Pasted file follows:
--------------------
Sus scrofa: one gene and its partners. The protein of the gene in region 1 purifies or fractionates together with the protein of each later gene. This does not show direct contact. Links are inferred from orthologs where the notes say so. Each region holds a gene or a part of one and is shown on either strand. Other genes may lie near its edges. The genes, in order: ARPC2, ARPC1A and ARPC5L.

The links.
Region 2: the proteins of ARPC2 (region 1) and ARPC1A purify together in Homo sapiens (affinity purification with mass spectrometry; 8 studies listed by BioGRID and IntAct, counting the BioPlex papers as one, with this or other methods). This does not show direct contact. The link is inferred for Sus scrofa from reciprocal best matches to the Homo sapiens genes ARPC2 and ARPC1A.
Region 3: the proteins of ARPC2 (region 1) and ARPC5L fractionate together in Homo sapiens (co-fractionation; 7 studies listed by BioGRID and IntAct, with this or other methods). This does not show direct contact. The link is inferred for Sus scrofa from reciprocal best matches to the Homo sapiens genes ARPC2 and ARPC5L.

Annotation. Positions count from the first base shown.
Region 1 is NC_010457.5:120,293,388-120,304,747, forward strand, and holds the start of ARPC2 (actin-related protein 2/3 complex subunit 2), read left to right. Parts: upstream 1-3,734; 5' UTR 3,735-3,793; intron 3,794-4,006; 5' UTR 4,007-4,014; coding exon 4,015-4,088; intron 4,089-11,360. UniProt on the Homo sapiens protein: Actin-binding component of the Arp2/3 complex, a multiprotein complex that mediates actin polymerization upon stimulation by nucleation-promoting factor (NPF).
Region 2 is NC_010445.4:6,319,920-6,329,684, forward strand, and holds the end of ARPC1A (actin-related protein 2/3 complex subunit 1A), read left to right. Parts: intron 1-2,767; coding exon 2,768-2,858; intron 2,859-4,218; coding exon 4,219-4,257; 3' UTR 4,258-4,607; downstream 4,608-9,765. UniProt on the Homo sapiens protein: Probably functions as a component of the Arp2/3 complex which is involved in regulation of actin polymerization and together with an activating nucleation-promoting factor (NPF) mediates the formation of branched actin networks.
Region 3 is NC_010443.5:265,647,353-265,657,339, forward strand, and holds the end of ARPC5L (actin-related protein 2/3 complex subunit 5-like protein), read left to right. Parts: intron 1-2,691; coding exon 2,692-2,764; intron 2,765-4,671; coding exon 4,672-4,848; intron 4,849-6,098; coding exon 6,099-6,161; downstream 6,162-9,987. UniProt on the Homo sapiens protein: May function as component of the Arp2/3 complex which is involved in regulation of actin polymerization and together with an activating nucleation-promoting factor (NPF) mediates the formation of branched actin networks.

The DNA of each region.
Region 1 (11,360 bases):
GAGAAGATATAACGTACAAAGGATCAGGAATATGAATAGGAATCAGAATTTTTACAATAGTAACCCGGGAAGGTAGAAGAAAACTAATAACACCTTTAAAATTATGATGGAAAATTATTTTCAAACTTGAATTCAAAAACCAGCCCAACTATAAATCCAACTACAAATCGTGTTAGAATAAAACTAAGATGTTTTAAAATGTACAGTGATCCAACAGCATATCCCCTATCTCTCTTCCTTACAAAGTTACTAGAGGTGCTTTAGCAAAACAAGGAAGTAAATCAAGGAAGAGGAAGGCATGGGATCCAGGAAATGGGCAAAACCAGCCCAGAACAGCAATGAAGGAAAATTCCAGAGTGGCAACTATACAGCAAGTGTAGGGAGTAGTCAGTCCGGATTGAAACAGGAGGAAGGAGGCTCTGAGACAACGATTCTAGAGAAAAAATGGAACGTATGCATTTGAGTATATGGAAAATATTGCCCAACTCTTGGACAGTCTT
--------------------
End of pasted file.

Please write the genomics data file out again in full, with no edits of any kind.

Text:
Sus scrofa: one gene and its partners. The protein of the gene in region 1 purifies or fractionates together with the protein of each later gene. This does not show direct contact. Links are inferred from orthologs where the notes say so. Each region holds a gene or a part of one and is shown on either strand. Other genes may lie near its edges. The genes, in order: ARPC2, ARPC1A and ARPC5L.

The links.
Region 2: the proteins of ARPC2 (region 1) and ARPC1A purify together in Homo sapiens (affinity purification with mass spectrometry; 8 studies listed by BioGRID and IntAct, counting the BioPlex papers as one, with this or other methods). This does not show direct contact. The link is inferred for Sus scrofa from reciprocal best matches to the Homo sapiens genes ARPC2 and ARPC1A.
Region 3: the proteins of ARPC2 (region 1) and ARPC5L fractionate together in Homo sapiens (co-fractionation; 7 studies listed by BioGRID and IntAct, with this or other methods). This does not show direct contact. The link is inferred for Sus scrofa from reciprocal best matches to the Homo sapiens genes ARPC2 and ARPC5L.

Annotation. Positions count from the first base shown.
Region 1 is NC_010457.5:120,293,388-120,304,747, forward strand, and holds the start of ARPC2 (actin-related protein 2/3 complex subunit 2), read left to right. Parts: upstream 1-3,734; 5' UTR 3,735-3,793; intron 3,794-4,006; 5' UTR 4,007-4,014; coding exon 4,015-4,088; intron 4,089-11,360. UniProt on the Homo sapiens protein: Actin-binding component of the Arp2/3 complex, a multiprotein complex that mediates actin polymerization upon stimulation by nucleation-promoting factor (NPF).
Region 2 is NC_010445.4:6,319,920-6,329,684, forward strand, and holds the end of ARPC1A (actin-related protein 2/3 complex subunit 1A), read left to right. Parts: intron 1-2,767; coding exon 2,768-2,858; intron 2,859-4,218; coding exon 4,219-4,257; 3' UTR 4,258-4,607; downstream 4,608-9,765. UniProt on the Homo sapiens protein: Probably functions as a component of the Arp2/3 complex which is involved in regulation of actin polymerization and together with an activating nucleation-promoting factor (NPF) mediates the formation of branched actin networks.
Region 3 is NC_010443.5:265,647,353-265,657,339, forward strand, and holds the end of ARPC5L (actin-related protein 2/3 complex subunit 5-like protein), read left to right. Parts: intron 1-2,691; coding exon 2,692-2,764; intron 2,765-4,671; coding exon 4,672-4,848; intron 4,849-6,098; coding exon 6,099-6,161; downstream 6,162-9,987. UniProt on the Homo sapiens protein: May function as component of the Arp2/3 complex which is involved in regulation of actin polymerization and together with an activating nucleation-promoting factor (NPF) mediates the formation of branched actin networks.

The DNA of each region.
Region 1 (11,360 bases):
GAGAAGATATAACGTACAAAGGATCAGGAATATGAATAGGAATCAGAATTTTTACAATAGTAACCCGGGAAGGTAGAAGAAAACTAATAACACCTTTAAAATTATGATGGAAAATTATTTTCAAACTTGAATTCAAAAACCAGCCCAACTATAAATCCAACTACAAATCGTGTTAGAATAAAACTAAGATGTTTTAAAATGTACAGTGATCCAACAGCATATCCCCTATCTCTCTTCCTTACAAAGTTACTAGAGGTGCTTTAGCAAAACAAGGAAGTAAATCAAGGAAGAGGAAGGCATGGGATCCAGGAAATGGGCAAAACCAGCCCAGAACAGCAATGAAGGAAAATTCCAGAGTGGCAACTATACAGCAAGTGTAGGGAGTAGTCAGTCCGGATTGAAACAGGAGGAAGGAGGCTCTGAGACAACGATTCTAGAGAAAAAATGGAACGTATGCATTTGAGTATATGGAAAATATTGCCCAACTCTTGGACAGTCTT